- Quick market entry: Indirect distribution can enable brands to quickly enter new markets without significant upfront investments in infrastructure and distribution channels.
- Operational efficiencies: Specialized channel partners maintain key competencies manufacturers often lack, whether logistics, merchandising, or complex B2B services. Relying on those skills drives greater economies of scale.
- Higher sales volumes: Increased distribution footprint coupled with effective external partner promotion to expanded segments tends to drive substantially higher purchase volume through sheer access to larger net-new customer pools.
- Segment intimacy: Wholesalers, distributors, and value-added resellers (VARs) enjoy specialized segment intimacy and relationships that generic vendors cannot match cost-effectively. The local expertise helps drive higher pull-through sales.
Brands amplify reach, scale, bandwidth, and domain expertise through complementary channel partnerships. However, the brands should be ready to coordinate more interdependencies across a multi-party value chain.
While depending on intermediaries for critical operations such as distribution is a significant tradeoff, this is offset (and justified) by the combined incremental sales and capability.
The common indirect channels include:
1. Wholesalers and distributors
As in the illustration seen earlier, wholesalers purchase products in bulk quantity from manufacturers and sell smaller quantities to retailers for eventual resale to consumers. This allows retailers to offer a breadth of product selection without tying up working capital in inventory.
Distributors go beyond simple order fulfillment to provide value-added capabilities like technical product support, branding, field sales coverage, channel promotions/incentives, and even light manufacturing or customization services in some industries. Most B2B channels involve specialized third-party distributors tailored to vertical industries.
Retail stores represent the traditional indirect distribution channel. Whether physical stores, dealers, boutiques, or other independent shopfronts, retailers purchase goods from wholesalers or manufacturers to resell to end-user buyers. Product placements in leading high-traffic retail chains can massively increase brand awareness and sales volume.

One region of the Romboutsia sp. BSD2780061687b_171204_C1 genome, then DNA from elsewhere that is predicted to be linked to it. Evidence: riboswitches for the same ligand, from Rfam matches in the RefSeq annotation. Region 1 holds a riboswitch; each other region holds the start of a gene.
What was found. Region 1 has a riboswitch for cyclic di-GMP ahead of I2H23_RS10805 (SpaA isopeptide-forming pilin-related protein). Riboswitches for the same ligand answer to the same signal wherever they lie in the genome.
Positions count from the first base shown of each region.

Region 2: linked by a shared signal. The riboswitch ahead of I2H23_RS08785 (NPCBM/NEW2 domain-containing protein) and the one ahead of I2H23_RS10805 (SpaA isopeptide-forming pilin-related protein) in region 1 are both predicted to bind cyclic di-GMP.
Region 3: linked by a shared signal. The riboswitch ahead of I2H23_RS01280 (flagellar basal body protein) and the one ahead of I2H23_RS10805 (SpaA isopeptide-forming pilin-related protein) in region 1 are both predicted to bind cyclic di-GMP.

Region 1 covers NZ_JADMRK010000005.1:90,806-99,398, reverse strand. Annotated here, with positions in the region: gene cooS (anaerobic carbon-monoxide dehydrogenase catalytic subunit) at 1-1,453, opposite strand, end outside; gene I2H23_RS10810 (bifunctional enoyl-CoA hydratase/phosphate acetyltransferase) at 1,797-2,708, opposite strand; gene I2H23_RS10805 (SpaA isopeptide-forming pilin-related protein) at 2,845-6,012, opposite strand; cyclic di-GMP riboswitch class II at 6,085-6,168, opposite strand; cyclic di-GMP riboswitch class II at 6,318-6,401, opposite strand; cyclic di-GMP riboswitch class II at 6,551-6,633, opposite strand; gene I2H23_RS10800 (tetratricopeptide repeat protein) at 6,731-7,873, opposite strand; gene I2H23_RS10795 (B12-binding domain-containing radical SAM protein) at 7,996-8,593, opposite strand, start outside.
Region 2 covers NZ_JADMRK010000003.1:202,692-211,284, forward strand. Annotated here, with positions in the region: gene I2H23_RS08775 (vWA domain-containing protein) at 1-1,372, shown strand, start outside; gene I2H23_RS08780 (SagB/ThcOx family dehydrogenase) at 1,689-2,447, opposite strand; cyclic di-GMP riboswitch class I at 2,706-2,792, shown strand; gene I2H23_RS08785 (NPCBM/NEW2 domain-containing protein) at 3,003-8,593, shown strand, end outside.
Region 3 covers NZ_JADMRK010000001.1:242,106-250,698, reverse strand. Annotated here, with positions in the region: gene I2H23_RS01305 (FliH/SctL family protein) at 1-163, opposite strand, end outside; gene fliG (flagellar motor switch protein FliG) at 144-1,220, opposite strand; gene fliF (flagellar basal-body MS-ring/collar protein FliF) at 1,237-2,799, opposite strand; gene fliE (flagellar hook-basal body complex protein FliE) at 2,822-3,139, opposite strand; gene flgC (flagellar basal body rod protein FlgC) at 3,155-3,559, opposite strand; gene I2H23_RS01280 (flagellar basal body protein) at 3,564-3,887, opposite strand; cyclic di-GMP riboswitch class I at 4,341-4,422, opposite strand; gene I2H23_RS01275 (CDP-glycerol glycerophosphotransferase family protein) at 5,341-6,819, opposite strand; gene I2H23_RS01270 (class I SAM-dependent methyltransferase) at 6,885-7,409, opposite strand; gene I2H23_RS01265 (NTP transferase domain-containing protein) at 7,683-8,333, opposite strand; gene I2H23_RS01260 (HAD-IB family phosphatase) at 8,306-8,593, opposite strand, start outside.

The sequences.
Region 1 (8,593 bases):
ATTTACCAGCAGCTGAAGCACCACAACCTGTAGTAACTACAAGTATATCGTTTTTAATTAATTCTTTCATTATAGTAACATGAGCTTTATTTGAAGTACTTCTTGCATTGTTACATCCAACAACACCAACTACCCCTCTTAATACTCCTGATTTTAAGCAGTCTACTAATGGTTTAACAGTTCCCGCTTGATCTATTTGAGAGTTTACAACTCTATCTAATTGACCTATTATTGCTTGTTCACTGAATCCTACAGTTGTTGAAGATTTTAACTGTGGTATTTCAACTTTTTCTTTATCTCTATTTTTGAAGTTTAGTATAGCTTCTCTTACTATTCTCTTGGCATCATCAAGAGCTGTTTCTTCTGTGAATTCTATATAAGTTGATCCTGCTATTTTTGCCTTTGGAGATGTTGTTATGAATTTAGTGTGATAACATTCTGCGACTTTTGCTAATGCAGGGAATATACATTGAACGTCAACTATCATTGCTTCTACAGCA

3. Value-added resellers (VARs)
VARs provide a hybrid between distribution and consulting or customization. Used often in technology and engineering verticals, VARs add value to base vendor products – hardware or software.
Value-adds may include custom integration work, specialized implementation services, add-ons, custom engineering, or niche capabilities for vertical audiences. The VAR channel increases reach into customized niche markets.
Dual distribution channels
Some enterprise brands leverage a dual distribution strategy rather than taking an either/or approach. This tactic combines direct and indirect channels to maximize reach, capabilities, and customer value.
For example, a power tools manufacturer may sell directly to large industrial customers through a dedicated field sales force. Simultaneously, the company may partner with national distributors and VARs to achieve a broader market presence across general industry trades and contractors.
The direct field sales teams focus on winning large contracts with Fortune 500 mass manufacturers. This allows the company to provide specialized solutions, such as consulting and ongoing service support.
On the other hand, licensed distributor partners tap into their networks of downstream retailers and B2B dealerships to ensure the brand achieves mainstream.
This dual distribution approach allows the Power Tools brand to:
- Directly serve high-value accounts through owned teams while tapping partners to open up broader secondary segments.
- Maintain control over customer experience for strategic accounts while leveraging external infrastructure for scalability.
- Drive branding, service innovation, and pricing power through owned properties while achieving volume economics via wholesale channels.
However, the path to purchase for most B2B buyers may alternate between direct and indirect touchpoints. A buyer may research a product online, purchase through a retail store, and then engage the manufacturer for technical support.
Therefore, there is a need for extensive cross-channel coordination and transparent communication with partners to navigate channel conflicts and pricing disparities successfully. If this strategy succeeds, the payoff can be immense through expanded market participation. Aligned properly, a hybrid direct and indirect distribution combines capability strengths while mitigating individual weaknesses.
Reverse distribution channels